In a category of its own is a passage from Frank Frankfort Moore in the 1930 memoir A Mixed Grill. (Who, the reader may well ask? Orel obligingly defines him as "a prolific novelist and dramatist, as well as a biographer." How many of ACD's contemporaries, friends and adherents are quite unknown to us!) Moore recalls a day when ACD was playing cricket with the ragtag team of authors that has come to be known as the Allahakbarries. A stranger did not know ACD and came up to him:
"I really didn't catch your name," said the stranger. . . ."Oh, Doyle's my name -- Conan Doyle."
There we have, from the great man's lips, a suggestive, if not definitive, answer to the question of his true surname.
In this volume we have the full story of ACD's break with Houdini -- full from Houdini's point of view, at any rate; he wrote it in A Magician among the Spirits seventy years ago, and it has been both reprinted and retold, yet it may not have been easily accessible until now. Such is the real value of Orel's book, to collect the moderately obscure and the truly unknown and put them into a single handy volume. That accessibility is sufficient justification for reprinting the 1894 Barr interview. Still, one wishes for a scrupulous bibliographer's attention to it. Orel does not even note that the essay appeared in two versions, the original in The Idler and a significantly longer one in McClure's a few weeks later. Unpublished research by Janice McNabb has explored the relationship between this interview and other biographical material that was appearing at the same period; she concluded that the additional material, which certainly varies in tone from what Barr wrote in The Idler, was not by him at all, but was added by Sam McClure. Orel also says nothing about the rather interesting collection of pictures that appeared with Barr's interview. This book is entirely without illustrations.
Sherlockians will particularly welcome a chapter from Harold Morris's 1960 book A Back View, which provides a detailed and plausible explanation for ACD's choice of "221B Baker Street" as Sherlock Holmes's address. This chapter is listed in the De Waal World Bibliography, but seems to have had no influence whatever on the endless discussion of "the real 221B" -- or even, more surprisingly, on the periodic discussions of whether ACD "really" knew what he was doing when he chose Baker Street.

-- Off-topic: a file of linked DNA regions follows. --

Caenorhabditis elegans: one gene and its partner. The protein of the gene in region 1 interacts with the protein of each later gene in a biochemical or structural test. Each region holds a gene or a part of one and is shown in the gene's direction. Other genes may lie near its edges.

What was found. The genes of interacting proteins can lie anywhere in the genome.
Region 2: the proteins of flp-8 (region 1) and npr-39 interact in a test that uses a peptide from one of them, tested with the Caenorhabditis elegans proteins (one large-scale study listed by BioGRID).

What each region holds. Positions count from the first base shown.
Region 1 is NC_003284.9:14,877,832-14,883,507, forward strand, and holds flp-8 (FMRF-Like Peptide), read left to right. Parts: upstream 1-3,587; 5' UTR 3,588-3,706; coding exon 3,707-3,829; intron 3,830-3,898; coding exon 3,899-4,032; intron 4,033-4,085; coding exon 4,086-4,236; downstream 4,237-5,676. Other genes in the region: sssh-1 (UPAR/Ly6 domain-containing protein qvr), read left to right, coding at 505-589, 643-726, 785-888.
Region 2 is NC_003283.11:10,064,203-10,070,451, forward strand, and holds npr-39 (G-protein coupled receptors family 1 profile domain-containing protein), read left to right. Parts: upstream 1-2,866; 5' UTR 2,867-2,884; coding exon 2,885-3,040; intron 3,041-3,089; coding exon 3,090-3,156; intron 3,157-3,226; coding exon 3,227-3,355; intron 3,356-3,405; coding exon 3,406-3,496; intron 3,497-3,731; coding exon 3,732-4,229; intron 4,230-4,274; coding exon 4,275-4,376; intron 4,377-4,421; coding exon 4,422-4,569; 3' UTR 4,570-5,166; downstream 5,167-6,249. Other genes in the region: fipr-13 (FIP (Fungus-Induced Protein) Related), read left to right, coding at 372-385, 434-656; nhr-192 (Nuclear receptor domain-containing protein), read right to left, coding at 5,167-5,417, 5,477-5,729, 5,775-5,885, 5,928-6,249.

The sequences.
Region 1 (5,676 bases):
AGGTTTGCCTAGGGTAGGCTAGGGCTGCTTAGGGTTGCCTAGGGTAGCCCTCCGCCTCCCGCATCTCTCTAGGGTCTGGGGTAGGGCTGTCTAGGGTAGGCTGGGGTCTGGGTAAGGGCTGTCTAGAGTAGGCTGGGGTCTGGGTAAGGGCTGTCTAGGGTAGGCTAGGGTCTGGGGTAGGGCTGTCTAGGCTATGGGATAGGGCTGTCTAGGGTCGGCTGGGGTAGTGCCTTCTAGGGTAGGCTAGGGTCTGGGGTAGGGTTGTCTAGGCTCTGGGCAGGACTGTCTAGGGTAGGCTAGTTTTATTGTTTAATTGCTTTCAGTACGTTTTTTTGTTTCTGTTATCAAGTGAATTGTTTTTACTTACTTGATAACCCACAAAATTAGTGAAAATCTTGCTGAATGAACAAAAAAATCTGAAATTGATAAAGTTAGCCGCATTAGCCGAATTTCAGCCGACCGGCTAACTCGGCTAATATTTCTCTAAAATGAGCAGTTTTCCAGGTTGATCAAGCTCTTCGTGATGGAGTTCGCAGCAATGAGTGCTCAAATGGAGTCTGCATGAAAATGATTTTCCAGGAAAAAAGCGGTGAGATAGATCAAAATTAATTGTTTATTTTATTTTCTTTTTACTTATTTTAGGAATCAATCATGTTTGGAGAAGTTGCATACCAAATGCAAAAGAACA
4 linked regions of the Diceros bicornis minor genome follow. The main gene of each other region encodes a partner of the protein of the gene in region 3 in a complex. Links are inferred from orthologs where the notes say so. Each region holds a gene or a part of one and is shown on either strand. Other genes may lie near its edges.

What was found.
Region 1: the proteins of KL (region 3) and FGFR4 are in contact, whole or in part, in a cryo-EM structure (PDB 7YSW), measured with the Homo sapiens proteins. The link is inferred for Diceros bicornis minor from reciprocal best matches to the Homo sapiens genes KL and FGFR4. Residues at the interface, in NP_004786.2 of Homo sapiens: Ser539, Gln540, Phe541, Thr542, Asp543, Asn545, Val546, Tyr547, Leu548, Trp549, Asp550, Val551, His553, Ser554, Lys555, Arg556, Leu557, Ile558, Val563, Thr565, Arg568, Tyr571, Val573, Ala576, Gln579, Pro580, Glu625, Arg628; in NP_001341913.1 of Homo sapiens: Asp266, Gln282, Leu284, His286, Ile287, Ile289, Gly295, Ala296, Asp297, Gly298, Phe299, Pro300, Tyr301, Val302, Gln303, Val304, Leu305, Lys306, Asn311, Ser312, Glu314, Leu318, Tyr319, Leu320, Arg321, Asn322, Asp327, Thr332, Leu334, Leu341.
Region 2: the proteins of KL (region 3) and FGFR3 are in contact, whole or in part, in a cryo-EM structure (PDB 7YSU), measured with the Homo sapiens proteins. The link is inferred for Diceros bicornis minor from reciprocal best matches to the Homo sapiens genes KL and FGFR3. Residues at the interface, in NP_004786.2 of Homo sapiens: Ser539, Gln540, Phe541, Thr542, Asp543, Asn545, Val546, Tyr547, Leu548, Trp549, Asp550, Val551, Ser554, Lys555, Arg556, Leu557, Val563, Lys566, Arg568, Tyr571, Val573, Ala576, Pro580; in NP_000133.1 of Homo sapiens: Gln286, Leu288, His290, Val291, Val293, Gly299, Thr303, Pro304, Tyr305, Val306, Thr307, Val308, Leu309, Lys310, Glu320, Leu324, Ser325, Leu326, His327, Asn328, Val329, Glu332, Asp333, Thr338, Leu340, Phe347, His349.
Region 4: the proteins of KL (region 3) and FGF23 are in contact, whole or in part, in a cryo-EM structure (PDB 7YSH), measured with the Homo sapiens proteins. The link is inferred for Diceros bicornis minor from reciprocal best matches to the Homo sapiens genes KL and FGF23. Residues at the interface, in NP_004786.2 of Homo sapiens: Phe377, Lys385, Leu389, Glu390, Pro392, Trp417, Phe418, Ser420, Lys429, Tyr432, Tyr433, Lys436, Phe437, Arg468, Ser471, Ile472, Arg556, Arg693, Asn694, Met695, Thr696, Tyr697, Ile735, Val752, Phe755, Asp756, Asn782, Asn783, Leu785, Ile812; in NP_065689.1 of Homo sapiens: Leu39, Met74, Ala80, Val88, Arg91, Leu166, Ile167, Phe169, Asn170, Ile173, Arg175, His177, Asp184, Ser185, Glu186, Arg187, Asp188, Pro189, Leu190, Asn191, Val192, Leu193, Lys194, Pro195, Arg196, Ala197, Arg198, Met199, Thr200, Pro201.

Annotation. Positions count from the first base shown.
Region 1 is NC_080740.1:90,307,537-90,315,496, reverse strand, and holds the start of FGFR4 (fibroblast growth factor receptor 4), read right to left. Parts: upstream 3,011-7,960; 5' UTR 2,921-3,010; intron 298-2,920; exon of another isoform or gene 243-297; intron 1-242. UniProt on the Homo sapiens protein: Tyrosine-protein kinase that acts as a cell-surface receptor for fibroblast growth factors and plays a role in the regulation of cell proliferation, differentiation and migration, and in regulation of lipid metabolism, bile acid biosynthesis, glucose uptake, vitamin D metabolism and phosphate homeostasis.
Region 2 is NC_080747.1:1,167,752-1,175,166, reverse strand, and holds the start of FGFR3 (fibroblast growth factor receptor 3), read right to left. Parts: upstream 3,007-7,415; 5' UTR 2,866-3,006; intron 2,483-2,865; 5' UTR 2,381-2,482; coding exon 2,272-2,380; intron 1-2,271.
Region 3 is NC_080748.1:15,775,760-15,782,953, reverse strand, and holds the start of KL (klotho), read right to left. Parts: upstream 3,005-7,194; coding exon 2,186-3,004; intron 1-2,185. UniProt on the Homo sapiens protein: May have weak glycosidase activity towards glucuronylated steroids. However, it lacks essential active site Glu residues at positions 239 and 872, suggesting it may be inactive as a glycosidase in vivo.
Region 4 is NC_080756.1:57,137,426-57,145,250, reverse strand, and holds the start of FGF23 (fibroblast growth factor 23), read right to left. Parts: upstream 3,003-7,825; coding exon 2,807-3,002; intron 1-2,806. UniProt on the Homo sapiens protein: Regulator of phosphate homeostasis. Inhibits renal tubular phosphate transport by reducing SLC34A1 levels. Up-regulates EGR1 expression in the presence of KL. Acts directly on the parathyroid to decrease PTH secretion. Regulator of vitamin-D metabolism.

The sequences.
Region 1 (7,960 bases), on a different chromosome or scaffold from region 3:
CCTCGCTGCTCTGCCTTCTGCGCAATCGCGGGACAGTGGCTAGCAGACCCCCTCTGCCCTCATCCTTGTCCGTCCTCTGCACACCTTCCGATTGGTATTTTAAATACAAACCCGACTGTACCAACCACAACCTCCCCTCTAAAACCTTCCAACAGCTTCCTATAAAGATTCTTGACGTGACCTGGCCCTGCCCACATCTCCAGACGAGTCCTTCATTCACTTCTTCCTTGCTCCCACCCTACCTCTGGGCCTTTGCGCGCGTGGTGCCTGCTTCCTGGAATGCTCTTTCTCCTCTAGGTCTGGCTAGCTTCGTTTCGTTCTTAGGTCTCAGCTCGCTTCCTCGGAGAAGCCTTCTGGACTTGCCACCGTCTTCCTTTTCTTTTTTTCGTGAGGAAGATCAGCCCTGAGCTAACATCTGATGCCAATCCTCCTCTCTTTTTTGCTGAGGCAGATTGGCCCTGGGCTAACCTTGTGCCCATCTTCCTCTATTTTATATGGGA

Almost without exception, the material Orel provides is valuable. One might, however, wonder why he occupies some thirty pages with excerpts from ACD's own autobiography, Memories and Adventures, which is not unavailable to interested readers. For that matter, one might wonder why, if excerpts from the autobiography were deemed necessary, these thirty pages were the ones chosen. (More reasonable is the ACD essay "My First Book," rescued from the microfilm on which McClure's for 1894 now languishes.)
There is not as much of Edinburgh as one might wish, nor are there enough family recollections. The material on "public issues" is patchy, an omission fortunately made less serious by the availability of Green and Gibson's Letters to the Press reprinting ACD's own words on many such subjects. Orel gives generous acknowledgement to those who helped him assemble the material he does offer, and to the copyright owners, but does not grumble over the difficulties he must have faced in tracking down these items; perhaps any larger collection was simply impossible.
The reader will regret, and sometimes be annoyed by, typographical errors and unreliability of detail (two different dates are given for ACD's own death) but will nevertheless offer hearty thanks to Harold Orel for assembling this collection. As such material becomes available to the ACD enthusiast, and still more to the scholar, one begins to wish for a comprehensive index to the biographies, reminiscences, scholarly works and other Doyleana which make our grateful shelves ever more crowded.